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Washington State ballpark bonding measure introduced

Everett AquaSoxA proposed Washington State ballpark bonding budget includes $24 million for new and upgraded ballparks for the Everett AquaSox, Tri-City Dust Devils, Spokane Indians and Tacoma Rainiers.

Three of the four teams are in the High-A Northwest League; the Rainiers are in the Triple-A Pacific Coast League as the top affiliate of the Seattle Mariners.

With three of the six teams in the Northwest League located in Washington State, meeting the new MiLB facility specs will be key to maintaining that league. When you look at the status of all six teams and ballparks, there’s reason to be concerned. The Hillsboro Hops have proposed a new ballpark, but that $120 million facility could house any MiLB level with a little work; remember, Hillsboro is a suburb of Portland, a former Triple-A market. Discussion of a new $85-million Eugene Emeralds ballpark at a fairgrounds site has stalled after an initial funding mechanism was approved in September. The Spokane Indians are coming close to reaching financial viability for the team’s plan to upgrade Avista Stadium. (We should also note the Low-A Cal League is facing some similar issues in terms of facilities, but it doesn’t yet appear to arise to an existential crisis.) Meanwhile, there are plenty of Eastern markets and ballparks that could easily meet MiLB standards with a little elbow grease.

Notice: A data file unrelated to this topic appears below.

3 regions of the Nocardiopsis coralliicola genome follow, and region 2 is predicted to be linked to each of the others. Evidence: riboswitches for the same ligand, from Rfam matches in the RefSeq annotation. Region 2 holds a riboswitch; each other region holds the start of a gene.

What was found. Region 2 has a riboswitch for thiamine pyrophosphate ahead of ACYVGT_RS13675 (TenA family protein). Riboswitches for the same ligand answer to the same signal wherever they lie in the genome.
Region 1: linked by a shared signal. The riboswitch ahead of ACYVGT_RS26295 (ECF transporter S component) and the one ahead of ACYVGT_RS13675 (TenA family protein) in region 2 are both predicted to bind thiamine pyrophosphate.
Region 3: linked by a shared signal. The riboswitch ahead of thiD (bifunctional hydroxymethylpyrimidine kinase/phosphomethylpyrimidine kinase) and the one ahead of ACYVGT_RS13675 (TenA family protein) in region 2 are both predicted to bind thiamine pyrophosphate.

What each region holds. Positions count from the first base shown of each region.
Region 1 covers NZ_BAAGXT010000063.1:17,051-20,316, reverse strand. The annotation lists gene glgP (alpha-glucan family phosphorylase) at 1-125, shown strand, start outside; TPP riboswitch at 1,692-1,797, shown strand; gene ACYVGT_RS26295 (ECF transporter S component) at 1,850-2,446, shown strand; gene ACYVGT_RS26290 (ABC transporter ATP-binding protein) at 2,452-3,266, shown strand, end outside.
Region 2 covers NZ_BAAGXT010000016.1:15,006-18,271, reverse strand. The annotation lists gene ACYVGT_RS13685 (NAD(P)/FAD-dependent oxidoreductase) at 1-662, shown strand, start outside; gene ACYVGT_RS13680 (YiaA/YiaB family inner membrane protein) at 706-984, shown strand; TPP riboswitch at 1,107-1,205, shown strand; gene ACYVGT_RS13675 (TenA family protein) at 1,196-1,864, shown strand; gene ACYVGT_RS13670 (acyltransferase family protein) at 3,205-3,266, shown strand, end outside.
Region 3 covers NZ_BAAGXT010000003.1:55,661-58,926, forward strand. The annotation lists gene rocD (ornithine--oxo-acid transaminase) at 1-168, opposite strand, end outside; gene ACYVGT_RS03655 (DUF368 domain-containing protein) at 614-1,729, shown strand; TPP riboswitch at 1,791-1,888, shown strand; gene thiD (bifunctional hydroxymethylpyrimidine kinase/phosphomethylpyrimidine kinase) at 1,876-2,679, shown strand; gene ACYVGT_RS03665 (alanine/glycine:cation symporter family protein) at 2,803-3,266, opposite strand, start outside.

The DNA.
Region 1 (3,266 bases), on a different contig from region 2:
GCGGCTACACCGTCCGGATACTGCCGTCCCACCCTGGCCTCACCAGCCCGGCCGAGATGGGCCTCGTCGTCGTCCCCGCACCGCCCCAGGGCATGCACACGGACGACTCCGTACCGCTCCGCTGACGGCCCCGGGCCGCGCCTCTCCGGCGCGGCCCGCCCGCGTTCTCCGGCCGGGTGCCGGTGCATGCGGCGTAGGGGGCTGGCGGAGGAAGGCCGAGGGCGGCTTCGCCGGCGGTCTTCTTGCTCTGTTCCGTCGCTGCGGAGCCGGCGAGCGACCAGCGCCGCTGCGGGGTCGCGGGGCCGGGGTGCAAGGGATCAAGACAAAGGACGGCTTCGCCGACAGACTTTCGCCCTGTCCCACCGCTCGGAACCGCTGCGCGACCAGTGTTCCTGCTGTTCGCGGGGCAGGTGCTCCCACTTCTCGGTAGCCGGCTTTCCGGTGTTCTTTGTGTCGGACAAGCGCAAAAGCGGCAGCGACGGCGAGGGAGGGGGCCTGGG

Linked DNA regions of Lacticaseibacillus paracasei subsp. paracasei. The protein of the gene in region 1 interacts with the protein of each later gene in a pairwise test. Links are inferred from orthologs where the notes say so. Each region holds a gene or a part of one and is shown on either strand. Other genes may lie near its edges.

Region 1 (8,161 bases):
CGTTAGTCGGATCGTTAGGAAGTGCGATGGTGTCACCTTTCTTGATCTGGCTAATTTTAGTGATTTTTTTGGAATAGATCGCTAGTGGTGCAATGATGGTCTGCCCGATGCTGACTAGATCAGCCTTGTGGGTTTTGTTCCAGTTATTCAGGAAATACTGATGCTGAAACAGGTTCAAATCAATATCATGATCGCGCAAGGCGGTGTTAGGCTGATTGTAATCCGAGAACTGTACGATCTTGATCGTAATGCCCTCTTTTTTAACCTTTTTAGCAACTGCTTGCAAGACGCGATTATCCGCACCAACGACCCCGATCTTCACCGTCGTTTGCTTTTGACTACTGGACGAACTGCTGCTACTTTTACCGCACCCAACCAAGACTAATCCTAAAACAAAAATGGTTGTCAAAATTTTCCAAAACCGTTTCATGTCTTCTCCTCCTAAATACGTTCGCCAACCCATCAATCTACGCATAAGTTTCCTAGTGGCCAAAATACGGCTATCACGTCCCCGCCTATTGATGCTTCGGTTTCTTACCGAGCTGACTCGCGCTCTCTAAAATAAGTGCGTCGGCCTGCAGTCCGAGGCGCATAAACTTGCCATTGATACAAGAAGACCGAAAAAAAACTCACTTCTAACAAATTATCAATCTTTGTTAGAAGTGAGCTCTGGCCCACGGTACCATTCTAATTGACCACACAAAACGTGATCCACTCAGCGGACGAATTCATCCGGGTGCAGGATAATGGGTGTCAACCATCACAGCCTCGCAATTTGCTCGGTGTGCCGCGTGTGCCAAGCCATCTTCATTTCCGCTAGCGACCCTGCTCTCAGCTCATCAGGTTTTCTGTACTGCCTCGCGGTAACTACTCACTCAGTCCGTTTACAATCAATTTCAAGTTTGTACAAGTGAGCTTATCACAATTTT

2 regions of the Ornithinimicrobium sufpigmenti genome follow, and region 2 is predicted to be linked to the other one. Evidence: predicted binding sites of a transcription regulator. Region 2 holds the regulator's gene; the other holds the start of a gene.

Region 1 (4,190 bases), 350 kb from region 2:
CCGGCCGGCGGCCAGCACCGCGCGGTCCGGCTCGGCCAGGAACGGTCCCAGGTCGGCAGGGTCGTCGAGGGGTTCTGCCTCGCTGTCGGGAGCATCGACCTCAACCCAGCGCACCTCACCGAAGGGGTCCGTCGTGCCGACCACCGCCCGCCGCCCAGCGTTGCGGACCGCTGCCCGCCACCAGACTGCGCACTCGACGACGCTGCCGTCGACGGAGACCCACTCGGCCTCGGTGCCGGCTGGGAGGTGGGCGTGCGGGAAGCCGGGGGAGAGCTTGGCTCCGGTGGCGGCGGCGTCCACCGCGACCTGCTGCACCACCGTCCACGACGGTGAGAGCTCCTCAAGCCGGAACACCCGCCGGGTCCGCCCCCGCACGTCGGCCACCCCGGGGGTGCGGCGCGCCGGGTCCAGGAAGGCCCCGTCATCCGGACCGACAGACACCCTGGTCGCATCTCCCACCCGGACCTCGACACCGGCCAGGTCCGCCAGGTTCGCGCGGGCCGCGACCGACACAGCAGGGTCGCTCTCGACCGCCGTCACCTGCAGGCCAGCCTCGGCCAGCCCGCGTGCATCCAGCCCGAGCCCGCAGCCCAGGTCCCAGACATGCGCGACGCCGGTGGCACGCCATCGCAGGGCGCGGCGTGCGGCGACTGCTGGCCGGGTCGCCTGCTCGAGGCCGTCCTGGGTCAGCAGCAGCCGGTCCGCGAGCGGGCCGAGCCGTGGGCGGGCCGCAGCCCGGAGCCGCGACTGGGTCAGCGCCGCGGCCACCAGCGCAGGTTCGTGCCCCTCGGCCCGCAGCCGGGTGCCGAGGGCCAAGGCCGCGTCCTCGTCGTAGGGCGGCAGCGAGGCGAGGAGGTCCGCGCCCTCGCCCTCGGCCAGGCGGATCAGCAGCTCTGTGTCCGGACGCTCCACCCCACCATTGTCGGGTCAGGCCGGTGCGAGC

The bill also covers ballpark improvements for the summer collegiate West Coast League’s Bellingham Bells and Cowlitz Black Bears, whose facility is in Longview, WA, covering some 11 communities in all.

In Everett, the plan is replacing Funko Field, which opened in 1947, with a new $80-million facility after study of both replacing and renovating the existing ballpark; this bill includes $7.4 million from the state. (That price tag comes from a Christmas list approach to planning, where everyone throws what they want to see–including a public park and an outdoor amphitheater–into the mix.) From the Everett Herald:

Rep. Julio Cortes, D-Everett, appreciated Senate budget writers funded the full amount sought by the city at this stage. Ultimately, the city wants a place not only for the AquaSox to play in that complies with the new requirements but also has amenities for the community.

“I am really excited it is moving forward,” he said. “This is going to be fun when it opens.”

RELATED STORIES: New Everett AquaSox ballpark under consideration; New for 2019: Funko FieldFunko Fridays at Hit for AquaSox

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